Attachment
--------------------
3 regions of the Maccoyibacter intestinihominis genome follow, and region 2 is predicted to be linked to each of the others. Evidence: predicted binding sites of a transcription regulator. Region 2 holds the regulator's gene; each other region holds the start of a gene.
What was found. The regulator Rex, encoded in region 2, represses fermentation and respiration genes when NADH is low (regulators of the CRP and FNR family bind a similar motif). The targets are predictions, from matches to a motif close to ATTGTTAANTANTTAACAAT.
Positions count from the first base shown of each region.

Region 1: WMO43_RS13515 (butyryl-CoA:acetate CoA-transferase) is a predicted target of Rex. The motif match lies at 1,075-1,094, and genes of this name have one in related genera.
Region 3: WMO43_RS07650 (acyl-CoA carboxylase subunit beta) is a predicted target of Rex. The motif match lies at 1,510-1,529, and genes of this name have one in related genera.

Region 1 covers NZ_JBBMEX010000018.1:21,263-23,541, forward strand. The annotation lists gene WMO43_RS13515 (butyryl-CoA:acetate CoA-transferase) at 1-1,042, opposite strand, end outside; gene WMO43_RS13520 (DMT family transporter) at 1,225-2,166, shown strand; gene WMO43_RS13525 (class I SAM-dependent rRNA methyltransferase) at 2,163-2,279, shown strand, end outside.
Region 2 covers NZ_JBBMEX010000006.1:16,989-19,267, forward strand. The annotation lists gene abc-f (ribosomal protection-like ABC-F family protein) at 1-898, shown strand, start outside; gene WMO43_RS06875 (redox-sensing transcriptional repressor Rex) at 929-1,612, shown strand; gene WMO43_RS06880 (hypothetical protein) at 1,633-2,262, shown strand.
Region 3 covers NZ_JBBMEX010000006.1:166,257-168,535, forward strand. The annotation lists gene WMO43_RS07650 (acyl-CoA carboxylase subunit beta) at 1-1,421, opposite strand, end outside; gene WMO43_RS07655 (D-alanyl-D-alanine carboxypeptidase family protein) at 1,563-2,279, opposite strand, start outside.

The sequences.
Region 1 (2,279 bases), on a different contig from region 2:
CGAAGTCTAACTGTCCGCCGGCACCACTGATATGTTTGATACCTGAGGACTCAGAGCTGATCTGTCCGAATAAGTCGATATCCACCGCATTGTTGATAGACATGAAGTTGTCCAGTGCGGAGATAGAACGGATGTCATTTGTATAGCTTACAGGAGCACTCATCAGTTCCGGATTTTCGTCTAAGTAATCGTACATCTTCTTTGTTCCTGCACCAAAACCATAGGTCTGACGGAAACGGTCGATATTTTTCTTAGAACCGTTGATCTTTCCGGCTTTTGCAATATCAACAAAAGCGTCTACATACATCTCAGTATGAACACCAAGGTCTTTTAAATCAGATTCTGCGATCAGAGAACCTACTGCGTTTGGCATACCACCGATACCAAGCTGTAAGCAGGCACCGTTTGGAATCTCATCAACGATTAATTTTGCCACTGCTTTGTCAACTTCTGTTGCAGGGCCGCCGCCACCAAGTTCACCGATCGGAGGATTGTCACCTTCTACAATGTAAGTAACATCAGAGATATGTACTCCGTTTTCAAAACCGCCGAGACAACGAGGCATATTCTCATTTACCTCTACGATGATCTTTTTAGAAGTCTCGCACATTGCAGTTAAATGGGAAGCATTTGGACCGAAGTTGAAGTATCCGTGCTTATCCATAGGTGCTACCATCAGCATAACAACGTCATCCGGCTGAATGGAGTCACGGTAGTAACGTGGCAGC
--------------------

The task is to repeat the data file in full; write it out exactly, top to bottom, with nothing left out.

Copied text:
3 regions of the Maccoyibacter intestinihominis genome follow, and region 2 is predicted to be linked to each of the others. Evidence: predicted binding sites of a transcription regulator. Region 2 holds the regulator's gene; each other region holds the start of a gene.
What was found. The regulator Rex, encoded in region 2, represses fermentation and respiration genes when NADH is low (regulators of the CRP and FNR family bind a similar motif). The targets are predictions, from matches to a motif close to ATTGTTAANTANTTAACAAT.
Positions count from the first base shown of each region.

Region 1: WMO43_RS13515 (butyryl-CoA:acetate CoA-transferase) is a predicted target of Rex. The motif match lies at 1,075-1,094, and genes of this name have one in related genera.
Region 3: WMO43_RS07650 (acyl-CoA carboxylase subunit beta) is a predicted target of Rex. The motif match lies at 1,510-1,529, and genes of this name have one in related genera.

Region 1 covers NZ_JBBMEX010000018.1:21,263-23,541, forward strand. The annotation lists gene WMO43_RS13515 (butyryl-CoA:acetate CoA-transferase) at 1-1,042, opposite strand, end outside; gene WMO43_RS13520 (DMT family transporter) at 1,225-2,166, shown strand; gene WMO43_RS13525 (class I SAM-dependent rRNA methyltransferase) at 2,163-2,279, shown strand, end outside.
Region 2 covers NZ_JBBMEX010000006.1:16,989-19,267, forward strand. The annotation lists gene abc-f (ribosomal protection-like ABC-F family protein) at 1-898, shown strand, start outside; gene WMO43_RS06875 (redox-sensing transcriptional repressor Rex) at 929-1,612, shown strand; gene WMO43_RS06880 (hypothetical protein) at 1,633-2,262, shown strand.
Region 3 covers NZ_JBBMEX010000006.1:166,257-168,535, forward strand. The annotation lists gene WMO43_RS07650 (acyl-CoA carboxylase subunit beta) at 1-1,421, opposite strand, end outside; gene WMO43_RS07655 (D-alanyl-D-alanine carboxypeptidase family protein) at 1,563-2,279, opposite strand, start outside.

The sequences.
Region 1 (2,279 bases), on a different contig from region 2:
CGAAGTCTAACTGTCCGCCGGCACCACTGATATGTTTGATACCTGAGGACTCAGAGCTGATCTGTCCGAATAAGTCGATATCCACCGCATTGTTGATAGACATGAAGTTGTCCAGTGCGGAGATAGAACGGATGTCATTTGTATAGCTTACAGGAGCACTCATCAGTTCCGGATTTTCGTCTAAGTAATCGTACATCTTCTTTGTTCCTGCACCAAAACCATAGGTCTGACGGAAACGGTCGATATTTTTCTTAGAACCGTTGATCTTTCCGGCTTTTGCAATATCAACAAAAGCGTCTACATACATCTCAGTATGAACACCAAGGTCTTTTAAATCAGATTCTGCGATCAGAGAACCTACTGCGTTTGGCATACCACCGATACCAAGCTGTAAGCAGGCACCGTTTGGAATCTCATCAACGATTAATTTTGCCACTGCTTTGTCAACTTCTGTTGCAGGGCCGCCGCCACCAAGTTCACCGATCGGAGGATTGTCACCTTCTACAATGTAAGTAACATCAGAGATATGTACTCCGTTTTCAAAACCGCCGAGACAACGAGGCATATTCTCATTTACCTCTACGATGATCTTTTTAGAAGTCTCGCACATTGCAGTTAAATGGGAAGCATTTGGACCGAAGTTGAAGTATCCGTGCTTATCCATAGGTGCTACCATCAGCATAACAACGTCATCCGGCTGAATGGAGTCACGGTAGTAACGTGGCAGC